Tuesday, March 31, 2009

Slave To Sensation by Nalini Singh ****

I had been putting off reading this book, even though it was on the AAR Top 100 of 2007, because of its genre: paranormal. So many people are really into her series about Psy and Changelings roaming the Earth 100 years from now, with humans.

Now that I've read it, I can say I enjoyed reading it but... do not feel compelled to keep reading the series. Hmmm, weird, I know.

The Psy are theoretically the most powerful - they run the government and such. They can communicate through the PsyNet, sorta like the Internet only with their minds. Changelings are part human/part animal - basically what other authors call shape-shifters. They exist in packs and fight amongst each other and against Psy. And humans are just, well, humans.

The Psy, starting 100 years earlier (ok, in the 1970s) decided to eliminate all emotions from their behavior with a program called Silence. Psy children are taught to tightly control all emotions, and are therefore cold and robotic. They also have other talents/skills/gifts like telekinesis and telepathy and such.

When Psy Sascha Duncan realizes her mind is going, she knows she will be destined to Rehabilitation, a fate worse than death. She struggles with her apparent lack of power- even though she is the daughter of one of the most powerful Psy - trying to maintain a hold. She meets Changeling/leopard Lucas Hunter in a business deal between the Psy and his pack, of which he is the alpha member.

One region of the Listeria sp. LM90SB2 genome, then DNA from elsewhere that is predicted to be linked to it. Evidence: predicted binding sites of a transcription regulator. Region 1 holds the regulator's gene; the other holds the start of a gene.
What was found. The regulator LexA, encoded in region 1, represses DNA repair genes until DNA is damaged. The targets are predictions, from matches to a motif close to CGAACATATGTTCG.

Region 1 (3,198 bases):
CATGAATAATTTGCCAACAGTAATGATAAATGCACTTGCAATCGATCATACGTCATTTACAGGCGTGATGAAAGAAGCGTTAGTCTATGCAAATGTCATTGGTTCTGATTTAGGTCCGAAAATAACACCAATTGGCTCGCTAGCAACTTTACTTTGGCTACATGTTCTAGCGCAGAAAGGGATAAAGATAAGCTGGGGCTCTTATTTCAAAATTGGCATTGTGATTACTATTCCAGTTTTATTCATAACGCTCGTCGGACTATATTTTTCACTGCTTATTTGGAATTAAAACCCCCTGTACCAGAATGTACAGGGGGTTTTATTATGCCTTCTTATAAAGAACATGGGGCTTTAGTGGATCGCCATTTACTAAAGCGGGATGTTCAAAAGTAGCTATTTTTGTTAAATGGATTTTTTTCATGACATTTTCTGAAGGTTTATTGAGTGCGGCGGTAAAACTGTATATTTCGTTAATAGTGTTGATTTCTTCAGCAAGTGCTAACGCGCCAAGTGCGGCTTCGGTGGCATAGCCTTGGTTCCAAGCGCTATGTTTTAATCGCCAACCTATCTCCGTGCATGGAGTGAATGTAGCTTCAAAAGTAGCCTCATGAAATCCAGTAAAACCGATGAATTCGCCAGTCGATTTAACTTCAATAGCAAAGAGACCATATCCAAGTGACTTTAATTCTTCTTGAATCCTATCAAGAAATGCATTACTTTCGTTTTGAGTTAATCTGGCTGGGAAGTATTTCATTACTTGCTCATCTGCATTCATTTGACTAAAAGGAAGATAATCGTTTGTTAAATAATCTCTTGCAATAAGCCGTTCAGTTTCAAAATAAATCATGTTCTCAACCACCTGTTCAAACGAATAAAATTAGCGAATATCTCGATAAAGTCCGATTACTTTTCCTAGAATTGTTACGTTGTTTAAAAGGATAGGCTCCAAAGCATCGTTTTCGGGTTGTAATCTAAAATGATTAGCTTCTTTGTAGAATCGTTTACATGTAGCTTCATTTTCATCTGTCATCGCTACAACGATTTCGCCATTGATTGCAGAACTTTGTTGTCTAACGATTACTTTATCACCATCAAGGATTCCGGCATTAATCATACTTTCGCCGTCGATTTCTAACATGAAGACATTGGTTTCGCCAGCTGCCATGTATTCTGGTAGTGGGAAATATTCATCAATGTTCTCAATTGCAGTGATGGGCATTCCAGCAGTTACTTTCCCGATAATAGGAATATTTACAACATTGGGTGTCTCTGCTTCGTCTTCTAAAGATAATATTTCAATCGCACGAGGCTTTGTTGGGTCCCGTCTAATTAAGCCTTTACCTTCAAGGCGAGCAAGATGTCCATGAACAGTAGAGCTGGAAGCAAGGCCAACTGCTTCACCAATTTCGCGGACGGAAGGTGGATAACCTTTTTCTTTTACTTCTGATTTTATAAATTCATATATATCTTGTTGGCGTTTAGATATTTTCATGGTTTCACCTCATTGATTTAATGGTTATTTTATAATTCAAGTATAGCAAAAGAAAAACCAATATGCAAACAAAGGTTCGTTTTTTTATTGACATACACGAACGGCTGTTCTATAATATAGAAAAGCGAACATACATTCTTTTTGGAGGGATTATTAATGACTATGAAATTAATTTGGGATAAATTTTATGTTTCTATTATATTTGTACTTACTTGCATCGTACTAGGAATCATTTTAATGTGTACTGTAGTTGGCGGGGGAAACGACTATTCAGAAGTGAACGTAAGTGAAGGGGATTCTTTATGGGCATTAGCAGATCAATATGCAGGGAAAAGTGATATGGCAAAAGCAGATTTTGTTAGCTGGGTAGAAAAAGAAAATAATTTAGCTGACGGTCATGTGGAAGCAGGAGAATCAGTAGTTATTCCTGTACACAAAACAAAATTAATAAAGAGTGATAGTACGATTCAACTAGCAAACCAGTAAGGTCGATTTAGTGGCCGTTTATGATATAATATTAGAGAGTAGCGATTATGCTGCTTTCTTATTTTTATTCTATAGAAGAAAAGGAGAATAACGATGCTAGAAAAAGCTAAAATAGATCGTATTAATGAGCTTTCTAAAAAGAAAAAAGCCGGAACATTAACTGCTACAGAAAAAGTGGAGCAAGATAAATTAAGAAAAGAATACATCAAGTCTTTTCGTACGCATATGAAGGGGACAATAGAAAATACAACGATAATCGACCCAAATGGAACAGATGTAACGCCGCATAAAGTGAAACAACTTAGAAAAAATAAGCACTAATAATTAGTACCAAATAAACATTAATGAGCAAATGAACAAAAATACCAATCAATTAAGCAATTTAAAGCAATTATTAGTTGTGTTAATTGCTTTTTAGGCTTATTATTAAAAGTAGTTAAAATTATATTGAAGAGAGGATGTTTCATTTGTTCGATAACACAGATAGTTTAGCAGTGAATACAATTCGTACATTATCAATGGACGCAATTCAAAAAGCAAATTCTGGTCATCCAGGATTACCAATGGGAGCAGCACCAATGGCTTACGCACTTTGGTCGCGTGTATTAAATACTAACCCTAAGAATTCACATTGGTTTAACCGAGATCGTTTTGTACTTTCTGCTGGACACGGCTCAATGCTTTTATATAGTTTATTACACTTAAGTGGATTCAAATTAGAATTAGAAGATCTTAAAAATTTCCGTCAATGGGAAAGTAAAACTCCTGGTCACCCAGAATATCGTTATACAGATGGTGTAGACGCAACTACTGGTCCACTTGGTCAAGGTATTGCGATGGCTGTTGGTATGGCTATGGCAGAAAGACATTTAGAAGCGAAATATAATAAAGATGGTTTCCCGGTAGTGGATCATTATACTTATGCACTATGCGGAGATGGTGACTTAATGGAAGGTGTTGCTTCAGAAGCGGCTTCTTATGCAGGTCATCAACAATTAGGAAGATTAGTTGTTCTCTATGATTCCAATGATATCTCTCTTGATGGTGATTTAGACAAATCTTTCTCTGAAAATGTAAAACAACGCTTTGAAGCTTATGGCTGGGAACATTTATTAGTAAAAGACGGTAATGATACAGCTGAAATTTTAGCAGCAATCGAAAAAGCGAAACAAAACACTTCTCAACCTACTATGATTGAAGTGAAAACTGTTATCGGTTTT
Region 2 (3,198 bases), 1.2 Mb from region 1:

The story revolves around a serial killer, presumed to be a Psy, who has now maimed, raped then killed 8 changeling women around the country. The changeling packs are getting together to find the killer and bring him to justice. Sasche finds out about the plan and basically determines to help them, as they have helped her come to terms with what ends up being her powerful gift - something the Psy have tried to eliminate.

And in the process, Lucas realizes she is his destined mate, against everything he's learned about the Psy.

It's an interesting read, and I liked the characters well enough. However, it didn't really change my mind that much about the paranormal romance genre - it still takes an effort to learn the world-building elements and remember who is whom and how they operate. An effort that doesn't engage me that much, as it turns out, at least not right now.

So I'm giving it 4 stars and posting it back on the WL at PBS.

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